1 year ago
Right up there in the wanderlust canon with Jack Kerouac’s On the Road and Dennis Hopper’s Easy Rider, Robert M. Pirsig’s sublime 1974 book Zen and the Art of Motorcycle Maintenance was a masterwork. The book has remained a must-read for the road-tripping set ever since.
Pirsig died Monday at age 88.
Taking the reader on a both a physical and metaphysical journey, Motorcycle Maintenance would be an instant bestseller—and teach a whole new generation about the power of Buddhism and philosophical thought (not to mention motorcycles). It was based on a real-life father-son trip Pirsig took with his own son, Chris.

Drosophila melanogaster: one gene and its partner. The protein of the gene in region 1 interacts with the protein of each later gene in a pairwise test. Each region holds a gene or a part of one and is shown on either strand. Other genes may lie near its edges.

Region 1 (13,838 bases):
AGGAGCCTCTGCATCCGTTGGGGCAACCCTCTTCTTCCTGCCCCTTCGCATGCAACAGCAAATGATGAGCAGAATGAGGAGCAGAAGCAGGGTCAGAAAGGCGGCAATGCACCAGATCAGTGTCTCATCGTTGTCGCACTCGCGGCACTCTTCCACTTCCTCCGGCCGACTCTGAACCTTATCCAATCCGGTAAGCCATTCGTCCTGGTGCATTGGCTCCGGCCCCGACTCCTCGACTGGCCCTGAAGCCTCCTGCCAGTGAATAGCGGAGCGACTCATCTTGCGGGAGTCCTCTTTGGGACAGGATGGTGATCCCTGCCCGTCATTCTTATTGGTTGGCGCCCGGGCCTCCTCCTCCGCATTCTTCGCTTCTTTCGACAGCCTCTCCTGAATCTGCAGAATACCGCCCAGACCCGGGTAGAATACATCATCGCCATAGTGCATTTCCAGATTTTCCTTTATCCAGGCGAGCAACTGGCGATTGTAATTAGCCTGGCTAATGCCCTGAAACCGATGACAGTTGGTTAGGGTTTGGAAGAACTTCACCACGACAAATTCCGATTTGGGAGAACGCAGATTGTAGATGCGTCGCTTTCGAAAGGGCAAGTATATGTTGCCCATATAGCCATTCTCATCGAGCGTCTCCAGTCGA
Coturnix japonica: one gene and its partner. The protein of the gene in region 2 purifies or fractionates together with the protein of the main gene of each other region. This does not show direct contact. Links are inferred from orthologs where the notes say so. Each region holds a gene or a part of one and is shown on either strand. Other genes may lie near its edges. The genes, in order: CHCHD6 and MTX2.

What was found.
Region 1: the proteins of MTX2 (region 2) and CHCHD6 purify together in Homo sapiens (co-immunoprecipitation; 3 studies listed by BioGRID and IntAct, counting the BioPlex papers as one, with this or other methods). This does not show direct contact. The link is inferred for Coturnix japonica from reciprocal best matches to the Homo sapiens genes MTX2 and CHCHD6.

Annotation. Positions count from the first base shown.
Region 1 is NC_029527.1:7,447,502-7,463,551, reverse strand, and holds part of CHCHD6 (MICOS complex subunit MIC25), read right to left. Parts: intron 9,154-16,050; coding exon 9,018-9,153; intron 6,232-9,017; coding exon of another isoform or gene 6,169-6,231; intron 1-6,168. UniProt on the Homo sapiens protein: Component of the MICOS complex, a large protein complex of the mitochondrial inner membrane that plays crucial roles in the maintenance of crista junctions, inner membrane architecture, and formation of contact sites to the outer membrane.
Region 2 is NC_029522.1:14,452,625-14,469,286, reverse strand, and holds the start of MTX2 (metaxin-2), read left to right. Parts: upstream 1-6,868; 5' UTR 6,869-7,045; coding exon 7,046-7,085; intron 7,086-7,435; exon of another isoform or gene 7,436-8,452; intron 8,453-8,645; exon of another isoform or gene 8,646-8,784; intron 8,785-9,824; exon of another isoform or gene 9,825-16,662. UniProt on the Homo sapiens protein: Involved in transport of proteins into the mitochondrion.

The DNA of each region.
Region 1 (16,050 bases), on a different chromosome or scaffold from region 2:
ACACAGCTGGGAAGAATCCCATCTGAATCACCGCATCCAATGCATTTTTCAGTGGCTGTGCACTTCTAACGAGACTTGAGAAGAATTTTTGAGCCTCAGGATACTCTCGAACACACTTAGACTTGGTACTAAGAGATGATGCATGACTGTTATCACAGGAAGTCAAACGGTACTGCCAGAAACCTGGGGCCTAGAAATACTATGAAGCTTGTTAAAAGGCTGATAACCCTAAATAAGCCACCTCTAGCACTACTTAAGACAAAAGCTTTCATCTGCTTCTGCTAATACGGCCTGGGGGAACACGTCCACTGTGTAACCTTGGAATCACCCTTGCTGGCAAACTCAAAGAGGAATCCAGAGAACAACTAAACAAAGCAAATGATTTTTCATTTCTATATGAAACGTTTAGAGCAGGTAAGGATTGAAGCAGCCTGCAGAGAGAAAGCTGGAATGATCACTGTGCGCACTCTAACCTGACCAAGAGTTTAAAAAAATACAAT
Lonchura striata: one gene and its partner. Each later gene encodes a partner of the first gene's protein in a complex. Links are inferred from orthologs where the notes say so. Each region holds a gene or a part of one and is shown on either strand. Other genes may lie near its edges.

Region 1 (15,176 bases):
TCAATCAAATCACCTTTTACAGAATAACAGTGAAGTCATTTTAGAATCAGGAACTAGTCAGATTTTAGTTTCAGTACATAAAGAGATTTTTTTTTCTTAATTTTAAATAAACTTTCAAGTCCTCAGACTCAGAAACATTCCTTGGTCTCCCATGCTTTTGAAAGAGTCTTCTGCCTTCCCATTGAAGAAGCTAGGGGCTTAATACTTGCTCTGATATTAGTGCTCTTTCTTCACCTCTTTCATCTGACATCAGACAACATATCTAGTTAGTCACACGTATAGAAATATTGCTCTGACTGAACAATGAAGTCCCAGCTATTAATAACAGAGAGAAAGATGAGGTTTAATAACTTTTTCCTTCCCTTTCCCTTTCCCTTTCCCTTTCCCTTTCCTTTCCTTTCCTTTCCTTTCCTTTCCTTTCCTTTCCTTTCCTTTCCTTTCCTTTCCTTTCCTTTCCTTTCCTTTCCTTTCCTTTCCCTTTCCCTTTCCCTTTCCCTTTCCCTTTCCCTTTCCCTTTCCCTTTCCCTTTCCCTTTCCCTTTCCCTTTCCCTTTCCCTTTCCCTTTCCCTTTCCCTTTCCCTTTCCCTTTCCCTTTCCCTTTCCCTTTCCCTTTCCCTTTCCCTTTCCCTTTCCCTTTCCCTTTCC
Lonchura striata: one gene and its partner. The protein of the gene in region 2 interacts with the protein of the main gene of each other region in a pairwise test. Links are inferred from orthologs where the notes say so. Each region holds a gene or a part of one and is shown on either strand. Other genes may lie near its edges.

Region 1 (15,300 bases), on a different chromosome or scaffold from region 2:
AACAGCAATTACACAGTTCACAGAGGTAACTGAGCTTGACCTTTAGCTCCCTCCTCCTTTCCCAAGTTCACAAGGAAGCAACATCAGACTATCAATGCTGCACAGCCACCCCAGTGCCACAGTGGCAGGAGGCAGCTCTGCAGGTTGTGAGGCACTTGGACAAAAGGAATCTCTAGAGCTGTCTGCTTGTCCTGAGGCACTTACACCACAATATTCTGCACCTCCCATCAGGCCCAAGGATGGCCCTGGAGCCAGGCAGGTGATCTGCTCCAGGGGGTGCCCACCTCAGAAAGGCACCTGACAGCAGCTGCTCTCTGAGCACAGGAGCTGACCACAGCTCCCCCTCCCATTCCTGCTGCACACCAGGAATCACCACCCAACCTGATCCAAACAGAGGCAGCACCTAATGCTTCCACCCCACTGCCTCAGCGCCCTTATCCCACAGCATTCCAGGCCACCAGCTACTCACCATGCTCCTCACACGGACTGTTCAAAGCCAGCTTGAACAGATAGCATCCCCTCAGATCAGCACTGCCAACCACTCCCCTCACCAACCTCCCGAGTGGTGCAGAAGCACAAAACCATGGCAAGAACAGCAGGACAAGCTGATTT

According to NPR, Motorcycle Maintenance was initially rejected by 121 publishers before being picked up by William Morrow & Company. “The book is brilliant beyond belief,” Morrow editor James Landis before its publication. “It is probably a work of genius and will, I’ll wager, attain classic status.” Needless to say, Landis had the right instincts.
A famous recluse, Pirsig wouldn’t publish his follow-up, Lila: An Inquiry Into Morals, until 1991. He spent the final years of his life at his home in South Berwick, Maine.
Below, listen to an interview the BBC did with Pirsig.